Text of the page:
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I have a Java servlet which generates xml, translates it with an xslt stylesheet, and then displays the resulting HTML. This is the first time I've worked with xslt. What's a good way to debug xslt? I have (or can get) some sample XML files to apply the transform too. But I'm not really even sure of the syntax so something that would give me syntax warnings would be great.

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6 Answers 6

up vote 8 down vote accepted

Xalan should give you useful errors when you try to use an invalid XSLT. If you want something more powerful, one option for debugging XSLT is Oxygen XML Editor. It is integrated with Xalan and Saxon transform engines. Its debugging mode allows you to set breakpoints, watch variables, and provides other such basic debugging functionality. It may be overkill for you want, but it's very good.

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I once had to write and debug some complex XSLT documents. At the time I used debugged "printf-style" by outputting a lot of intermediate values. I later found out that there is a much easier way to do this - Altova XMLSpy. It allows you to single-step through the style-application process, watch intermediate output, etc. etc.

VS8 also has XSLT debugging support. See here: http://msdn.microsoft.com/en-us/library/ms255605(VS.80).aspx

I should also mention that both XMLSpy and VS8 have syntax highlighting as well. If you specify a XSD in your XML, VS8 even gives you intellisense!

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Unfortunately, I can't justify the cost to my boss for the limited use I'd get, for now. If this turns into a longer term project, I may be able to get one or the other. –  Sam Hoice Oct 20 '08 at 14:27
    
Just download the Express edition of Visual Studio then. It's free. –  Code Trawler Oct 20 '08 at 15:26
    
A great post about Visual Studio's XSLT debug support here: codeproject.com/Articles/41992/… –  Merenzo Jan 26 '12 at 5:00
    
On a separate issie, I'm having a performance related issue. I need to use the printf style logging to simply insert timestamps before and after critical sections of code to find which XSLT sections are consuming too much time. Any links to C# window's log write from XSLT? –  bdowning Jun 4 '12 at 15:46

If you want to do "printf-style" debugging and don't want to litter your output with debugging data, use the <xsl:message> tag to generate debugging output while processing the stylesheet. With the terminate="yes" attribute you can even halt the processing of the stylesheet.

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2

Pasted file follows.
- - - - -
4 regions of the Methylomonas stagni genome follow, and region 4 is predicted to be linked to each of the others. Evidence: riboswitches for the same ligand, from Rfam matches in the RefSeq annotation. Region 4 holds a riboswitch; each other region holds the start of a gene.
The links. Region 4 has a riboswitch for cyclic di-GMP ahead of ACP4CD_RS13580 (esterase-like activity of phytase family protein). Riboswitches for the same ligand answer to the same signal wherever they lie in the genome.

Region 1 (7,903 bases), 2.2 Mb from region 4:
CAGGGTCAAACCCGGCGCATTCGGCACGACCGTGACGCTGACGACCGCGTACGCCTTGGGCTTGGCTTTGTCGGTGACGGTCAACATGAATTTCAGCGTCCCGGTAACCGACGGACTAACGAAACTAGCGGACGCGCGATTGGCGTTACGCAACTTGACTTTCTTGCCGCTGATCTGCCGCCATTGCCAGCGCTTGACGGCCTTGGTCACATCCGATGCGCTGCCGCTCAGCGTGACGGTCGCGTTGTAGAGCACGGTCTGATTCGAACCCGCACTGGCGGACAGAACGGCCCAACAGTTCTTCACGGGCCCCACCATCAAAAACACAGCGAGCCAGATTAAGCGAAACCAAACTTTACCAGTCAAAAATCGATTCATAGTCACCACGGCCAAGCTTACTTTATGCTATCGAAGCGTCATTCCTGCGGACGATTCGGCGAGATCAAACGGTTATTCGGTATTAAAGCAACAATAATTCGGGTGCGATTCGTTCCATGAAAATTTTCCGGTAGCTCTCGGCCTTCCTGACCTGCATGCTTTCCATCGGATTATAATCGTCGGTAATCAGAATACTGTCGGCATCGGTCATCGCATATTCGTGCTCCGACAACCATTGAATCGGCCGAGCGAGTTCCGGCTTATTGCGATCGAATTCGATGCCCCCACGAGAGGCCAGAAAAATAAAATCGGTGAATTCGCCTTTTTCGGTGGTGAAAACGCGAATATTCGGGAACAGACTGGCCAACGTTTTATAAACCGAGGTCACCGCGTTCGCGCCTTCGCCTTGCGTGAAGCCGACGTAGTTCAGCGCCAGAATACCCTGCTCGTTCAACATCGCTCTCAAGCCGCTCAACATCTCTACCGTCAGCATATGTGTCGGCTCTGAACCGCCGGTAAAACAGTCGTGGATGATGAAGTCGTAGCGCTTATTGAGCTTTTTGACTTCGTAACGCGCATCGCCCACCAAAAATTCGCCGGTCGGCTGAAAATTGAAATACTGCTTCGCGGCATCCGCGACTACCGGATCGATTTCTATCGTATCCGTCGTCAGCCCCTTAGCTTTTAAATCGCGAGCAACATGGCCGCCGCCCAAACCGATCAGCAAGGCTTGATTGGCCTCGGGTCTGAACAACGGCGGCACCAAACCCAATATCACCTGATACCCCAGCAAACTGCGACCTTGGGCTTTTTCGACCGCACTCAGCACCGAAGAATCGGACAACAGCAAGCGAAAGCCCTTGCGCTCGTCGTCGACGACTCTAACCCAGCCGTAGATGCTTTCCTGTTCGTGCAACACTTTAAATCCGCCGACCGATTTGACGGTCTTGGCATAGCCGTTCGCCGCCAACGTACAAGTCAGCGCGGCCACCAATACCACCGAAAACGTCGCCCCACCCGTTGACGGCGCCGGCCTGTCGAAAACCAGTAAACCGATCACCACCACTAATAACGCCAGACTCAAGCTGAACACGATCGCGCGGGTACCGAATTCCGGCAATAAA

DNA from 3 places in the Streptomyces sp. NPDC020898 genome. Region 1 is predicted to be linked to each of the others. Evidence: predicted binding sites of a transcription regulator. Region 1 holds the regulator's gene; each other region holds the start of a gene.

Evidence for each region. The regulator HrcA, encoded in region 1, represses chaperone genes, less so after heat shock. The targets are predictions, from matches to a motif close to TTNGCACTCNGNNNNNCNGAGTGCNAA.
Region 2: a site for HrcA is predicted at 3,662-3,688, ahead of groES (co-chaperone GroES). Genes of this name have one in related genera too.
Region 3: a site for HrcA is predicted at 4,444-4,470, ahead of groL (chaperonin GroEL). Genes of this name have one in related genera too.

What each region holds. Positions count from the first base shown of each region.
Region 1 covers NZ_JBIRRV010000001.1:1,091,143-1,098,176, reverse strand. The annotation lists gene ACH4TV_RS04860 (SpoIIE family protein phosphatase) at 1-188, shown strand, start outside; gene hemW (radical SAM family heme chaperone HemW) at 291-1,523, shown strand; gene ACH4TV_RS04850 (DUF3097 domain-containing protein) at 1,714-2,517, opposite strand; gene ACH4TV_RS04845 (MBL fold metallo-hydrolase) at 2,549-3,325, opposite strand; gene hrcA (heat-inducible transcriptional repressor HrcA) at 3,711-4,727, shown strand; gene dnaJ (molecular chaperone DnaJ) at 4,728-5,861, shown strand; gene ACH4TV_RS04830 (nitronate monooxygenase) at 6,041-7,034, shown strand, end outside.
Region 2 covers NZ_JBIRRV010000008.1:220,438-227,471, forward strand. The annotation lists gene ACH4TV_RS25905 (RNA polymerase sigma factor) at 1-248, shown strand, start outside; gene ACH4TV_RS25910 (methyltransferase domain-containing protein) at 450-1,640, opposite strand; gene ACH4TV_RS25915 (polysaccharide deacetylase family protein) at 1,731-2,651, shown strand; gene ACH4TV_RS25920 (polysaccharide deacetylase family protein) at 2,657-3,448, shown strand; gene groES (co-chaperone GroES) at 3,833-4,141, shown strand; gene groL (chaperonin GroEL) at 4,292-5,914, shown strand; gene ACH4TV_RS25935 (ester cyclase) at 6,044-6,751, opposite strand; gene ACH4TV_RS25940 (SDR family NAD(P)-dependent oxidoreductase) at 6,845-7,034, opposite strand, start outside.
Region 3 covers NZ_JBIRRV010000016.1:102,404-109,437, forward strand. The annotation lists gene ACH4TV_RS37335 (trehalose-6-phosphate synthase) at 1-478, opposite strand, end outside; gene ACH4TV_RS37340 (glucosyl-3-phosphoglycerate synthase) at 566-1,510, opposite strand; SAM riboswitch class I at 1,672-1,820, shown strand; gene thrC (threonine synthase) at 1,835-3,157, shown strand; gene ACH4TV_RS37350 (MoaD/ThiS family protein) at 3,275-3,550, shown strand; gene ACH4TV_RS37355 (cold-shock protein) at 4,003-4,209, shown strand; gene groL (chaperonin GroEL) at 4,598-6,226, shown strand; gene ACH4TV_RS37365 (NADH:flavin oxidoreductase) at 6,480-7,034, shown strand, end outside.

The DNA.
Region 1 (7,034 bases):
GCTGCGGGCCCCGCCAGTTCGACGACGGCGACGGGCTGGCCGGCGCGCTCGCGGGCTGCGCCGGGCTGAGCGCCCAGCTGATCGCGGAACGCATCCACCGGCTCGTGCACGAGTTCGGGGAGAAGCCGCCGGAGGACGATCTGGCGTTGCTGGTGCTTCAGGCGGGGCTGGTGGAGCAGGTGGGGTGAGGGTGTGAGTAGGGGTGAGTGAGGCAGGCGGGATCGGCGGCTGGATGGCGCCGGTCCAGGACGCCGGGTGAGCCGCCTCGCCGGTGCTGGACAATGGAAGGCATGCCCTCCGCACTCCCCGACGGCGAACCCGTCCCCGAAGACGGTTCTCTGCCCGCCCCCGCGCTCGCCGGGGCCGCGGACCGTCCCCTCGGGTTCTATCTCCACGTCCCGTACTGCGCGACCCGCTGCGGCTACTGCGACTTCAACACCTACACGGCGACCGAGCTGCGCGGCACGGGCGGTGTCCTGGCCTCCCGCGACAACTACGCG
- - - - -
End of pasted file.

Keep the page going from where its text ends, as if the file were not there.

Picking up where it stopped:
A) Using commandline xmllint mytransform.xsl as a basic syntax checker is helpful to catch mismatched braces etc. B) Also running a commandline processor in verbose mode can be really helpful esp. when you don't know why xslt is choking on your code. xsltproc -v mytransform.xsl input.xml &>log.txt dumps a LOT of info from the xsltprocessor. Filter out the noise by using search with vim or grep for your debug messages like "DEBUG: Start of my code" or useful string patterns like 'applying template'. –  GuruM Nov 8 '12 at 11:08

when learning, a syntax highlighting editor is usually enough for me (of course with the ref doc open on another window.

Kate is a great editor for XML and XSLT.

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A syntax highlighter is helpful. I'm using VI on my server right now because I'm not done setting up my dev environment. But what I really want is to be able to run the xml and xslt through a processor and get error messages or whatever without having to run the whole servlet process. –  Sam Hoice Oct 20 '08 at 14:07
    
try a command-line xslt processor; i use xalan, but anyone would do. I'm sure vi can run it and won't be surpriesed if it could even parse the error outputs like it does with compilers –  Javier Oct 20 '08 at 14:31
    
Oh, you absolutely want to be executing your transforms and viewing their output in your IDE. I don't think a debugger's very important, but that's essential. –  Robert Rossney Oct 21 '08 at 1:02

I work with XSLT nearly every day, and have for six or seven years.

I've found that "printf-style" debugging of XSLT is so effective that I've never derived a benefit from using any other debugging mechanism (and I've tried XMLSpy and Visual Studio). It does sometimes happen that I want to be able to inspect the value of a variable and building logic that outputs it is a hassle. But that's pretty rare.

It may be that having a debugger would have made learning XSLT easier. (Anything would have.)

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Xselerator is s great XSL debugging tool that will:

  • Let you step through your XSLT dom
  • Create watch statements
  • Evaluate XPath statements against you XML DOM
  • IDE with Intellisense

I've used this for years and it is a great tool.

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